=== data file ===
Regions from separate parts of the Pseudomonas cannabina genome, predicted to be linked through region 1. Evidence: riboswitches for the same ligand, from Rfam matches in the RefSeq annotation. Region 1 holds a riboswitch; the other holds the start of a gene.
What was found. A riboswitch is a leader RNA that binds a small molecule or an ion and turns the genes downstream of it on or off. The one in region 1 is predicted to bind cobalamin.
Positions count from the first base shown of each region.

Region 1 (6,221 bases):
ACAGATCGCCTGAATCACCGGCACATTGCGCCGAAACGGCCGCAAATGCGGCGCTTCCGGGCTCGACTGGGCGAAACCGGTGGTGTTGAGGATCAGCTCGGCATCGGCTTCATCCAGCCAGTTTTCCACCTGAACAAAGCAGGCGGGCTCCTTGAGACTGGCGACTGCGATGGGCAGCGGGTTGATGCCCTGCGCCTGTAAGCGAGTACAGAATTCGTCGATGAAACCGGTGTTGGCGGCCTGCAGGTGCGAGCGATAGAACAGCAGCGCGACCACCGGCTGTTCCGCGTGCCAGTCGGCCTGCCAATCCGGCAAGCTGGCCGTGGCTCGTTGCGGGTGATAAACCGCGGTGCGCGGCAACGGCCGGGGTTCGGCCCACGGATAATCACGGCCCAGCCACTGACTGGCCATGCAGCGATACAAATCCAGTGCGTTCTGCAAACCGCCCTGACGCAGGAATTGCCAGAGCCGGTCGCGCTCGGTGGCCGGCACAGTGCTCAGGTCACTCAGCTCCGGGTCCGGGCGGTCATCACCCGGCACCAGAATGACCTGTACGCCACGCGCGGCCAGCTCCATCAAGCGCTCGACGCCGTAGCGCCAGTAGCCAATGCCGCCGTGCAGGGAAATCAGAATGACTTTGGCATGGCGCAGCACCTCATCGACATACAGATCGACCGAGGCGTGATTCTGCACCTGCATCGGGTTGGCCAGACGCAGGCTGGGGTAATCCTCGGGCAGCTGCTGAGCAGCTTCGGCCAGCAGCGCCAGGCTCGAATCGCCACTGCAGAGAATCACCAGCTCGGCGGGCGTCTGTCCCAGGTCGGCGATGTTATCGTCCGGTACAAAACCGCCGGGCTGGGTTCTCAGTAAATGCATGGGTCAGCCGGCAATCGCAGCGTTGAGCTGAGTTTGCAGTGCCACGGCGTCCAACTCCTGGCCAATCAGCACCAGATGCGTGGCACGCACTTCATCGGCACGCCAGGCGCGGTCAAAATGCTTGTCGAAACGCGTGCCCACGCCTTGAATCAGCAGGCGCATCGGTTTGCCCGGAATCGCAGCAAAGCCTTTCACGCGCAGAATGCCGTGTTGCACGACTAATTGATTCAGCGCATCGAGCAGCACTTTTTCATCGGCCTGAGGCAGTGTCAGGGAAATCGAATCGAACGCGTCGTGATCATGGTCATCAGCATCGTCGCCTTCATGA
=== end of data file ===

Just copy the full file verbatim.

Regions from separate parts of the Pseudomonas cannabina genome, predicted to be linked through region 1. Evidence: riboswitches for the same ligand, from Rfam matches in the RefSeq annotation. Region 1 holds a riboswitch; the other holds the start of a gene.
What was found. A riboswitch is a leader RNA that binds a small molecule or an ion and turns the genes downstream of it on or off. The one in region 1 is predicted to bind cobalamin.
Positions count from the first base shown of each region.

Region 1 (6,221 bases):
ACAGATCGCCTGAATCACCGGCACATTGCGCCGAAACGGCCGCAAATGCGGCGCTTCCGGGCTCGACTGGGCGAAACCGGTGGTGTTGAGGATCAGCTCGGCATCGGCTTCATCCAGCCAGTTTTCCACCTGAACAAAGCAGGCGGGCTCCTTGAGACTGGCGACTGCGATGGGCAGCGGGTTGATGCCCTGCGCCTGTAAGCGAGTACAGAATTCGTCGATGAAACCGGTGTTGGCGGCCTGCAGGTGCGAGCGATAGAACAGCAGCGCGACCACCGGCTGTTCCGCGTGCCAGTCGGCCTGCCAATCCGGCAAGCTGGCCGTGGCTCGTTGCGGGTGATAAACCGCGGTGCGCGGCAACGGCCGGGGTTCGGCCCACGGATAATCACGGCCCAGCCACTGACTGGCCATGCAGCGATACAAATCCAGTGCGTTCTGCAAACCGCCCTGACGCAGGAATTGCCAGAGCCGGTCGCGCTCGGTGGCCGGCACAGTGCTCAGGTCACTCAGCTCCGGGTCCGGGCGGTCATCACCCGGCACCAGAATGACCTGTACGCCACGCGCGGCCAGCTCCATCAAGCGCTCGACGCCGTAGCGCCAGTAGCCAATGCCGCCGTGCAGGGAAATCAGAATGACTTTGGCATGGCGCAGCACCTCATCGACATACAGATCGACCGAGGCGTGATTCTGCACCTGCATCGGGTTGGCCAGACGCAGGCTGGGGTAATCCTCGGGCAGCTGCTGAGCAGCTTCGGCCAGCAGCGCCAGGCTCGAATCGCCACTGCAGAGAATCACCAGCTCGGCGGGCGTCTGTCCCAGGTCGGCGATGTTATCGTCCGGTACAAAACCGCCGGGCTGGGTTCTCAGTAAATGCATGGGTCAGCCGGCAATCGCAGCGTTGAGCTGAGTTTGCAGTGCCACGGCGTCCAACTCCTGGCCAATCAGCACCAGATGCGTGGCACGCACTTCATCGGCACGCCAGGCGCGGTCAAAATGCTTGTCGAAACGCGTGCCCACGCCTTGAATCAGCAGGCGCATCGGTTTGCCCGGAATCGCAGCAAAGCCTTTCACGCGCAGAATGCCGTGTTGCACGACTAATTGATTCAGCGCATCGAGCAGCACTTTTTCATCGGCCTGAGGCAGTGTCAGGGAAATCGAATCGAACGCGTCGTGATCATGGTCATCAGCATCGTCGCCTTCATGA